Photos by Diana Lynn Rau
Hiking or biking the Valley trails can be pure eye candy at this time of year! The late snows have left lots of moisture in the ground and the lower Fraser Valley flowers, trees and shrubs are showing their pleasure. The waves of full fields glowing in the sun of purple one-sided penstemon are soothing to the eyes. Like a carpet, the purple lupine fills the meadows and the hillside behind my house. You sometimes see the tall red trumpet shapes of the Scarlet Gila or the just now emerging stalks of the red Indian Paintbrush. I even see white Indian paintbrush if I look carefully. The columbines vary in their delicate colors and love the meadows or somewhat shaded areas, particularly on the lower hillsides of Nine Mile Mountain at the Snow Mountain Ranch.
I spend more time as a journey hiker, taking pictures along the way or just staring at the scenery enjoying the journey, in contrast to the destination hiker, who gets to the destination at all cost. What amazes me are how tall the stalks of buckwheat are from their low bed of leaves. And the normal buckwheat or off-white color varies to a soft pink which turns to more of a chocolate in the fall. The wild mountain roses are growing everywhere spreading to fill your shaded yard. The yellow mustard and sweet clover provides a wonderful yellow tinge in every field or by the roadside.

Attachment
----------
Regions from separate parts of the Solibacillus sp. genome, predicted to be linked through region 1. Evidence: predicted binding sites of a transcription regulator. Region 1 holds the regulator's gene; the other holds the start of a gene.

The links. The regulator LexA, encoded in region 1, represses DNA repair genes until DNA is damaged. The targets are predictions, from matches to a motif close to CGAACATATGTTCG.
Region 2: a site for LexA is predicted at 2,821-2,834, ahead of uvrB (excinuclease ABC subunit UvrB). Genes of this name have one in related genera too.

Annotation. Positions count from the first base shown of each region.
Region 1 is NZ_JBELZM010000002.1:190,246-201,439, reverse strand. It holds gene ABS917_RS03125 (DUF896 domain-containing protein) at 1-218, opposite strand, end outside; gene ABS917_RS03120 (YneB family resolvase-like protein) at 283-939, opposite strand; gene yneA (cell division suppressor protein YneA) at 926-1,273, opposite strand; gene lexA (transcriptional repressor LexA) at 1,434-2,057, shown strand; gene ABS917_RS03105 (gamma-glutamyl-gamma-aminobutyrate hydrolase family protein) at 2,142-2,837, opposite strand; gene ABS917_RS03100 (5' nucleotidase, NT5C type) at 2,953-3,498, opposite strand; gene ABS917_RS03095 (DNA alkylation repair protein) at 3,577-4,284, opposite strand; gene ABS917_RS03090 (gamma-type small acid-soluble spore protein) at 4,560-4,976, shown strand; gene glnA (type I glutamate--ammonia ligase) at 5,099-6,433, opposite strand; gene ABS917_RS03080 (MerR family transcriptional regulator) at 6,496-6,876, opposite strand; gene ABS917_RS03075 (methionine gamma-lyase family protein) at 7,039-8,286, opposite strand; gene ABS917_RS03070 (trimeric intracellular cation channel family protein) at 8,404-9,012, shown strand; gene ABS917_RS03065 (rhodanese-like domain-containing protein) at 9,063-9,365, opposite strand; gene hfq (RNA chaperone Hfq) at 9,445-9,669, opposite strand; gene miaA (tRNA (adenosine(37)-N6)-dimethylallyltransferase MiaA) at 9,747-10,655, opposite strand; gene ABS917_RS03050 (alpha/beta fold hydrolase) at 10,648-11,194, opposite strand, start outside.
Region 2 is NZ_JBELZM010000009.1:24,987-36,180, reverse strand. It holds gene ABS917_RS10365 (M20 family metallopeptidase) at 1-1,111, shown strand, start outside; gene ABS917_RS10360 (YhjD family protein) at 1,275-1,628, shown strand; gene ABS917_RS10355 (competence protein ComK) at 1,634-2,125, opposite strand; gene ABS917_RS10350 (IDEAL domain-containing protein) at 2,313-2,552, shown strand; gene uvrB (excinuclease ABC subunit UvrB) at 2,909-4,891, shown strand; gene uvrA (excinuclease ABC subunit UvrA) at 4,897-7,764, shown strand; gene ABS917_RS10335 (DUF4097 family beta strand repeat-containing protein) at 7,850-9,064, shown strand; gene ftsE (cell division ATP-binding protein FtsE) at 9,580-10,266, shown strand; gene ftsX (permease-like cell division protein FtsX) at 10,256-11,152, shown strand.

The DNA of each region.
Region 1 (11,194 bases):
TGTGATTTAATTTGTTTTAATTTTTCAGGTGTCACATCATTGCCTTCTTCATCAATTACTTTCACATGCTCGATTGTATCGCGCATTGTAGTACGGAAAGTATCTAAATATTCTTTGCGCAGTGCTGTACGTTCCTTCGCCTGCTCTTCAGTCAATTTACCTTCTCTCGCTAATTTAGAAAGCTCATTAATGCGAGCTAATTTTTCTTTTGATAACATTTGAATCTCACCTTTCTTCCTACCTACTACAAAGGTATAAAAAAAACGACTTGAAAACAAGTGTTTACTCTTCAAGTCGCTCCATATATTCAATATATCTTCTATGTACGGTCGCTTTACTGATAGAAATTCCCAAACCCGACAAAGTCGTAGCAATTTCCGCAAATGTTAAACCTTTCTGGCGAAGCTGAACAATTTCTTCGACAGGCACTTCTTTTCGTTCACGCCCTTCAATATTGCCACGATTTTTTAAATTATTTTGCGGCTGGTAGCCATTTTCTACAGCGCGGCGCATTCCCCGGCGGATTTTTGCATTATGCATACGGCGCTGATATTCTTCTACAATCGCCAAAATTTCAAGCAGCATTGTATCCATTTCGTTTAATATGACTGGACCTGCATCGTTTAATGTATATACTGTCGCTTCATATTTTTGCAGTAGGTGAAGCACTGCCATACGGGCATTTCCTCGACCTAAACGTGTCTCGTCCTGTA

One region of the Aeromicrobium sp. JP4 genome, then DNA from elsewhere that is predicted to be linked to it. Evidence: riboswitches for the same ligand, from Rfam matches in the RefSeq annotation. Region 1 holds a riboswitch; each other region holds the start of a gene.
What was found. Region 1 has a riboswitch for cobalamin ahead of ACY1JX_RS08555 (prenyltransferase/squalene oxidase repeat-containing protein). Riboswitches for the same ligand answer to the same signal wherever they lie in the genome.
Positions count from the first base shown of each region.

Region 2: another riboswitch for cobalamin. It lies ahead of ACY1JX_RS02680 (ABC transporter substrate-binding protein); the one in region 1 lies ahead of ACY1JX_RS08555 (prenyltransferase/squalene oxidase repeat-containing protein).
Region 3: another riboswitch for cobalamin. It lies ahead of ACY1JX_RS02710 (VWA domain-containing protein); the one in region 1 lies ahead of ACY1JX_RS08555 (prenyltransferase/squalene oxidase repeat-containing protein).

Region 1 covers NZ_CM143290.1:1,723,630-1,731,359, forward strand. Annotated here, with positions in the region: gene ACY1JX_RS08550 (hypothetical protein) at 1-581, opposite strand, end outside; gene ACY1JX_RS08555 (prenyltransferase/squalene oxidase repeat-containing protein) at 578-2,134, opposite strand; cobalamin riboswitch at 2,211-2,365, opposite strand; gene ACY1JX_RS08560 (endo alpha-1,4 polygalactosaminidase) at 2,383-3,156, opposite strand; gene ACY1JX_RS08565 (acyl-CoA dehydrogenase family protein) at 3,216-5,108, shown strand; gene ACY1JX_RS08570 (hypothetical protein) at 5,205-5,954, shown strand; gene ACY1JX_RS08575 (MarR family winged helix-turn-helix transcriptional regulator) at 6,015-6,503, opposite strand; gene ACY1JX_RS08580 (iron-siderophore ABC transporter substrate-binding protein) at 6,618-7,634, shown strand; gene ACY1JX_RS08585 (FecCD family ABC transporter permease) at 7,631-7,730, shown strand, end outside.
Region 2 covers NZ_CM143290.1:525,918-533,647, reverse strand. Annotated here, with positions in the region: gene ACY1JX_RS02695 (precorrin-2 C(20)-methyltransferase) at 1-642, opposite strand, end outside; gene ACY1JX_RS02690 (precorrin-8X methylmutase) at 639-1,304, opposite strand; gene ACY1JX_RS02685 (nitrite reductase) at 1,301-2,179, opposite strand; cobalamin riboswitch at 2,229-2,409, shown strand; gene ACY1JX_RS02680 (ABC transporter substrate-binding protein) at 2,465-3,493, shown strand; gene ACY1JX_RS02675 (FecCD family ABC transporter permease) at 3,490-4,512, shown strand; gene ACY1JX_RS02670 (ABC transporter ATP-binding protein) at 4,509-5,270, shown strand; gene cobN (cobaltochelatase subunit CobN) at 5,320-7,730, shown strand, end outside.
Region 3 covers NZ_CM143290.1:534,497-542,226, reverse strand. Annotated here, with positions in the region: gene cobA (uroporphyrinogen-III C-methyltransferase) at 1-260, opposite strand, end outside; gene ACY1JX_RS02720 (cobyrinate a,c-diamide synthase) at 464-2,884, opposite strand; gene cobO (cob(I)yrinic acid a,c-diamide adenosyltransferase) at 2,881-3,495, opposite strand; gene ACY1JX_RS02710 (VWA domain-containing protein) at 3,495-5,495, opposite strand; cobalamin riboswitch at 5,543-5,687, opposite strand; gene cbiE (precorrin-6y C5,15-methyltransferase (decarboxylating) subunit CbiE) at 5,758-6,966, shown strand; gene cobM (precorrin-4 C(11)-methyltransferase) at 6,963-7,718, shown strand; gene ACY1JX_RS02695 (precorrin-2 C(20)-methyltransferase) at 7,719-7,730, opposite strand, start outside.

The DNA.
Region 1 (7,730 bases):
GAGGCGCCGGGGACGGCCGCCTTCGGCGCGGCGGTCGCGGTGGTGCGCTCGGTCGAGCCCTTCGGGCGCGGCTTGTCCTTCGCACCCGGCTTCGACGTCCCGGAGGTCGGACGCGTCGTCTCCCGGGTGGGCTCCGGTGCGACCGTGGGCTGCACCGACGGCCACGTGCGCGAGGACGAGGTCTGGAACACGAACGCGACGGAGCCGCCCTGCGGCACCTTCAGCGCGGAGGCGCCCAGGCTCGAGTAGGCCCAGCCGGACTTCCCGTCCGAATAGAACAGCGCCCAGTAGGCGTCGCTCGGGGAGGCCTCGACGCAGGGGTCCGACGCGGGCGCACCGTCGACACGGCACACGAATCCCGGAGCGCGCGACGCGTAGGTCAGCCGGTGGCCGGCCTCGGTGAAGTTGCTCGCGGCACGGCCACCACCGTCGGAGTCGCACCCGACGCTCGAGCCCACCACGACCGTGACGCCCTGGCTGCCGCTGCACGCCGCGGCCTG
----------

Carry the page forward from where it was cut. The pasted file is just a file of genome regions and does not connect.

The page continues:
The daffodils, which are poisonous to deer, have come and gone and Tim’s garden is now bursting with cheerful Shasta daisies that look similar to the familiar roadside daisy but have larger and more robust blooms, usually only one per stalk. Shasta daisies tend to bloom in clumps from 2 to 3 feet tall and 1 to 2 feet wide. They bear all-white daisy petals, yellow disk florets, and contrasting glossy, dark green leaves. This is in contrast to the Oxeye Daisies which are considered a noxious weed and are single flowerheads at the ends of stems having brown-edged, green bracts at their base. Each ‘daisy’ is a cluster of many flowers, the ray flowers are white and look like petals. The disk flowers are small and yellow and make up the center.
Even though beautiful right now, Locoweed is the most wide-spread poisonous plant problem to livestock in the Western United States. It occurs as both white and purple in many locations but the Colorado locoweed is bright pink. It is relatively palatable to livestock and individual animals will seek it out. Checking it out on the web, Locoweed is often a common name for plants producing swainsonine, a phytotoxin harmful to livestock. In cattle at high altitude, complications of locoism can include congestive heart failure. In cattle, sheep, and goats, locoweed poisoning causes reproductive losses.
I consider myself only barely educated on wildflowers but these are some major things that can be seen for those who want to enjoy their journey while hiking. I always seem to bring up the rear because I stop to take too many pictures then try to look up information on the web. Many of the spring flowers are just starting to fade in the valley and just starting to bloom up high. So much depends on altitude and moisture. Go take a hike and take the time to see the flowers.